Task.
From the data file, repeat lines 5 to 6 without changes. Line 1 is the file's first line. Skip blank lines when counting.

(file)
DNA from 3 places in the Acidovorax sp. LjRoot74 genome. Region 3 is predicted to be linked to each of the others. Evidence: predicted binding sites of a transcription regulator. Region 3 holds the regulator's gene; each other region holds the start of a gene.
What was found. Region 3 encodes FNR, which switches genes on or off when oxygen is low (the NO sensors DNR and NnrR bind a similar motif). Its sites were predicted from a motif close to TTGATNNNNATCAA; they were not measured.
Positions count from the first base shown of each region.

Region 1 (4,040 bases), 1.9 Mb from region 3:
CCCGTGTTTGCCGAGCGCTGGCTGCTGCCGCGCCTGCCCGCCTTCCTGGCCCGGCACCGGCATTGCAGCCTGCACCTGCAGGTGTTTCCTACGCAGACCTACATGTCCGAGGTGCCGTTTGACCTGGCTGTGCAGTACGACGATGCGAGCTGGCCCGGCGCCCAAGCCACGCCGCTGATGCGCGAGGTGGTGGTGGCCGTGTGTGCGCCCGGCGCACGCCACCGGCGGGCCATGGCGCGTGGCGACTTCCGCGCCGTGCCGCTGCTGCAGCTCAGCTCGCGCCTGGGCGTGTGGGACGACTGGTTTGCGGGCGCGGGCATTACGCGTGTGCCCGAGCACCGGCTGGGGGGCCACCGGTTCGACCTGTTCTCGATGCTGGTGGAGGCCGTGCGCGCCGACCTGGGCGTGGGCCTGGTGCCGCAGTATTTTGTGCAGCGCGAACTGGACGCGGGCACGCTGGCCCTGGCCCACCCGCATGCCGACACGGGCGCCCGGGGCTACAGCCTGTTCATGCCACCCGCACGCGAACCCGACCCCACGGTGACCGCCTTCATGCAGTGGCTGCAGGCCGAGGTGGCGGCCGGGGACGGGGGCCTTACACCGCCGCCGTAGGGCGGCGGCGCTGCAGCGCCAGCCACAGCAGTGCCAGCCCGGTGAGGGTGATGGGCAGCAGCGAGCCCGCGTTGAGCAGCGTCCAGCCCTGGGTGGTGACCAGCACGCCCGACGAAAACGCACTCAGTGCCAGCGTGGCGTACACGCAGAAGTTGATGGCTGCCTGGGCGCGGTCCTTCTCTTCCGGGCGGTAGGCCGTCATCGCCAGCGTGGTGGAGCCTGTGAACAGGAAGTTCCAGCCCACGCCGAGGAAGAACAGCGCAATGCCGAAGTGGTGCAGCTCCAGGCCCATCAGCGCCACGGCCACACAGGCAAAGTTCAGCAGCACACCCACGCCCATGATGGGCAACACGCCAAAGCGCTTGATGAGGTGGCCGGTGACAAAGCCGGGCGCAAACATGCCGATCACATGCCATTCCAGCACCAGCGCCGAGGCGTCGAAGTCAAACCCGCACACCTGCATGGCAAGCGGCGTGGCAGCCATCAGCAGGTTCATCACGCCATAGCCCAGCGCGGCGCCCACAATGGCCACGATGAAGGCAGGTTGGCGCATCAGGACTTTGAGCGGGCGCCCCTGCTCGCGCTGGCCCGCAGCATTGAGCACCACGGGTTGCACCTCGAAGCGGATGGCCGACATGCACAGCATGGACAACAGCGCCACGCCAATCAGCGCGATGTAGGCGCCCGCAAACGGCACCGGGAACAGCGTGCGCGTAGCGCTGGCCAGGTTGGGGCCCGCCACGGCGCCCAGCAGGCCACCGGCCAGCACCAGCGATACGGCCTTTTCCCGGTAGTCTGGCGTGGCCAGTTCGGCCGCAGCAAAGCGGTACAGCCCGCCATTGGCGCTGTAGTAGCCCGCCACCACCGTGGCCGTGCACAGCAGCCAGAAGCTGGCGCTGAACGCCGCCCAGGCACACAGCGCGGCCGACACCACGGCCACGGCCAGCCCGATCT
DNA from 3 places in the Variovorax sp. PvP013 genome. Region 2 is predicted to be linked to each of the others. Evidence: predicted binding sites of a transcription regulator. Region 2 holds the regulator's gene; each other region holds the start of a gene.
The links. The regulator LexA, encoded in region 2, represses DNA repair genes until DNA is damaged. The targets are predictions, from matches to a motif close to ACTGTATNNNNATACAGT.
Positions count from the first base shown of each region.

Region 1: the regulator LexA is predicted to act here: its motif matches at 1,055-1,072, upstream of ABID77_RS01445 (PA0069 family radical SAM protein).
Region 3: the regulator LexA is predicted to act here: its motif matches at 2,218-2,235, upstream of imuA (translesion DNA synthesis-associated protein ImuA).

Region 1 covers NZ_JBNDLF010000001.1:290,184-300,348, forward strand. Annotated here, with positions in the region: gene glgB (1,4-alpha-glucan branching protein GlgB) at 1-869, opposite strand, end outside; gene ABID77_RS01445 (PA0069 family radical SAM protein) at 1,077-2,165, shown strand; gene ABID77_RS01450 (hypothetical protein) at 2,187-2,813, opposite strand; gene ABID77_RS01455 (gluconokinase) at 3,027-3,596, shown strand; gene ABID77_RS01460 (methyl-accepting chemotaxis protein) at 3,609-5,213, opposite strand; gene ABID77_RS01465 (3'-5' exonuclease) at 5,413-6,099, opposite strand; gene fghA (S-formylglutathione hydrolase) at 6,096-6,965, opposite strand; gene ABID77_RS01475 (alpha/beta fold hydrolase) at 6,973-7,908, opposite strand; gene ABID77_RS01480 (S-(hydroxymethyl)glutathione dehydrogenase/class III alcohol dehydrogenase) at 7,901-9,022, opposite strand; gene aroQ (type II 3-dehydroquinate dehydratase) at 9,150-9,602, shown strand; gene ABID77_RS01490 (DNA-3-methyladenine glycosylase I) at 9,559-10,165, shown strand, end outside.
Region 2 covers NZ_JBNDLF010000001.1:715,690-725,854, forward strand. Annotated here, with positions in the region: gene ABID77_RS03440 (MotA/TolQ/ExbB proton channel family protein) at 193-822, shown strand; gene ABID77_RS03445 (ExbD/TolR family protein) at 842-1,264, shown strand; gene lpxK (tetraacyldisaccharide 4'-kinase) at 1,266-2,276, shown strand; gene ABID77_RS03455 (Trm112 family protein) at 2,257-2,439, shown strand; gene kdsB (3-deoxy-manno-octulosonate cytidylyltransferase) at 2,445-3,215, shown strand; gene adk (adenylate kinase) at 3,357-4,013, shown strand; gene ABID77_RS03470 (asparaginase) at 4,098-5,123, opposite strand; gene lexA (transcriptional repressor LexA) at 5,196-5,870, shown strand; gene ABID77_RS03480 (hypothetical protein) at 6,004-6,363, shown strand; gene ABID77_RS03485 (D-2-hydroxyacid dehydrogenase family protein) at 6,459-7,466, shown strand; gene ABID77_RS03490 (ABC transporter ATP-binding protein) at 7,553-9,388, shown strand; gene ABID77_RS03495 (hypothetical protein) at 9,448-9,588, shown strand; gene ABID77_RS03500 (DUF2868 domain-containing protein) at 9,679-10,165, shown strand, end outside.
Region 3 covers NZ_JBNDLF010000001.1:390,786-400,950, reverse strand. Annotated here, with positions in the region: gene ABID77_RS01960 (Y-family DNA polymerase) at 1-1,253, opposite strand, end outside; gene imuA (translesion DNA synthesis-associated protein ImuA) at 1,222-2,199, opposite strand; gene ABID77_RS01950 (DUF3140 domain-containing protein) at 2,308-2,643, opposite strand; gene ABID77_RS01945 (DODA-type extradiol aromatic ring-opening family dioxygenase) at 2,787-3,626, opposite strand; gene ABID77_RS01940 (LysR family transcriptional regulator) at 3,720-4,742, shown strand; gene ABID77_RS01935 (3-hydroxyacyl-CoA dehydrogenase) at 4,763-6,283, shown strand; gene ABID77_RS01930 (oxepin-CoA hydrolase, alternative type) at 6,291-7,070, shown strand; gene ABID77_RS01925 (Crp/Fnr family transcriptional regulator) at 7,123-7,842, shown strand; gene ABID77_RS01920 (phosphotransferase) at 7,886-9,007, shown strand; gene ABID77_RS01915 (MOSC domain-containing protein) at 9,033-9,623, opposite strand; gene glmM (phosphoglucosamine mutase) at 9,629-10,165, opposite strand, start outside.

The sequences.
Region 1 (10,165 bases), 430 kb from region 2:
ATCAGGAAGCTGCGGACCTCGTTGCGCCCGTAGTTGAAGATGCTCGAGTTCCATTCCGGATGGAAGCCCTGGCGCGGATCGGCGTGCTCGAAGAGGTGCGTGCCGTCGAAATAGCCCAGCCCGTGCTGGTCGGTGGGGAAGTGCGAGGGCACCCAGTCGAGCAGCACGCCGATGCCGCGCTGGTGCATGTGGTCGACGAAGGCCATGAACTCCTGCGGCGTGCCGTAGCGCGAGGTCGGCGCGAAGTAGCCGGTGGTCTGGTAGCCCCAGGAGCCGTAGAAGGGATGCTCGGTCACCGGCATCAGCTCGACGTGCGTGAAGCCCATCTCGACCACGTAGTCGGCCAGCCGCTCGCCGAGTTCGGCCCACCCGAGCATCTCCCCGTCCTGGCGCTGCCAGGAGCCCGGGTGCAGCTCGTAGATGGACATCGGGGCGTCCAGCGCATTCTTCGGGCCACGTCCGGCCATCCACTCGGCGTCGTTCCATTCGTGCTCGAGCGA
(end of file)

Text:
CCCGTGTTTGCCGAGCGCTGGCTGCTGCCGCGCCTGCCCGCCTTCCTGGCCCGGCACCGGCATTGCAGCCTGCACCTGCAGGTGTTTCCTACGCAGACCTACATGTCCGAGGTGCCGTTTGACCTGGCTGTGCAGTACGACGATGCGAGCTGGCCCGGCGCCCAAGCCACGCCGCTGATGCGCGAGGTGGTGGTGGCCGTGTGTGCGCCCGGCGCACGCCACCGGCGGGCCATGGCGCGTGGCGACTTCCGCGCCGTGCCGCTGCTGCAGCTCAGCTCGCGCCTGGGCGTGTGGGACGACTGGTTTGCGGGCGCGGGCATTACGCGTGTGCCCGAGCACCGGCTGGGGGGCCACCGGTTCGACCTGTTCTCGATGCTGGTGGAGGCCGTGCGCGCCGACCTGGGCGTGGGCCTGGTGCCGCAGTATTTTGTGCAGCGCGAACTGGACGCGGGCACGCTGGCCCTGGCCCACCCGCATGCCGACACGGGCGCCCGGGGCTACAGCCTGTTCATGCCACCCGCACGCGAACCCGACCCCACGGTGACCGCCTTCATGCAGTGGCTGCAGGCCGAGGTGGCGGCCGGGGACGGGGGCCTTACACCGCCGCCGTAGGGCGGCGGCGCTGCAGCGCCAGCCACAGCAGTGCCAGCCCGGTGAGGGTGATGGGCAGCAGCGAGCCCGCGTTGAGCAGCGTCCAGCCCTGGGTGGTGACCAGCACGCCCGACGAAAACGCACTCAGTGCCAGCGTGGCGTACACGCAGAAGTTGATGGCTGCCTGGGCGCGGTCCTTCTCTTCCGGGCGGTAGGCCGTCATCGCCAGCGTGGTGGAGCCTGTGAACAGGAAGTTCCAGCCCACGCCGAGGAAGAACAGCGCAATGCCGAAGTGGTGCAGCTCCAGGCCCATCAGCGCCACGGCCACACAGGCAAAGTTCAGCAGCACACCCACGCCCATGATGGGCAACACGCCAAAGCGCTTGATGAGGTGGCCGGTGACAAAGCCGGGCGCAAACATGCCGATCACATGCCATTCCAGCACCAGCGCCGAGGCGTCGAAGTCAAACCCGCACACCTGCATGGCAAGCGGCGTGGCAGCCATCAGCAGGTTCATCACGCCATAGCCCAGCGCGGCGCCCACAATGGCCACGATGAAGGCAGGTTGGCGCATCAGGACTTTGAGCGGGCGCCCCTGCTCGCGCTGGCCCGCAGCATTGAGCACCACGGGTTGCACCTCGAAGCGGATGGCCGACATGCACAGCATGGACAACAGCGCCACGCCAATCAGCGCGATGTAGGCGCCCGCAAACGGCACCGGGAACAGCGTGCGCGTAGCGCTGGCCAGGTTGGGGCCCGCCACGGCGCCCAGCAGGCCACCGGCCAGCACCAGCGATACGGCCTTTTCCCGGTAGTCTGGCGTGGCCAGTTCGGCCGCAGCAAAGCGGTACAGCCCGCCATTGGCGCTGTAGTAGCCCGCCACCACCGTGGCCGTGCACAGCAGCCAGAAGCTGGCGCTGAACGCCGCCCAGGCACACAGCGCGGCCGACACCACGGCCACGGCCAGCCCGATCT
DNA from 3 places in the Variovorax sp. PvP013 genome. Region 2 is predicted to be linked to each of the others. Evidence: predicted binding sites of a transcription regulator. Region 2 holds the regulator's gene; each other region holds the start of a gene.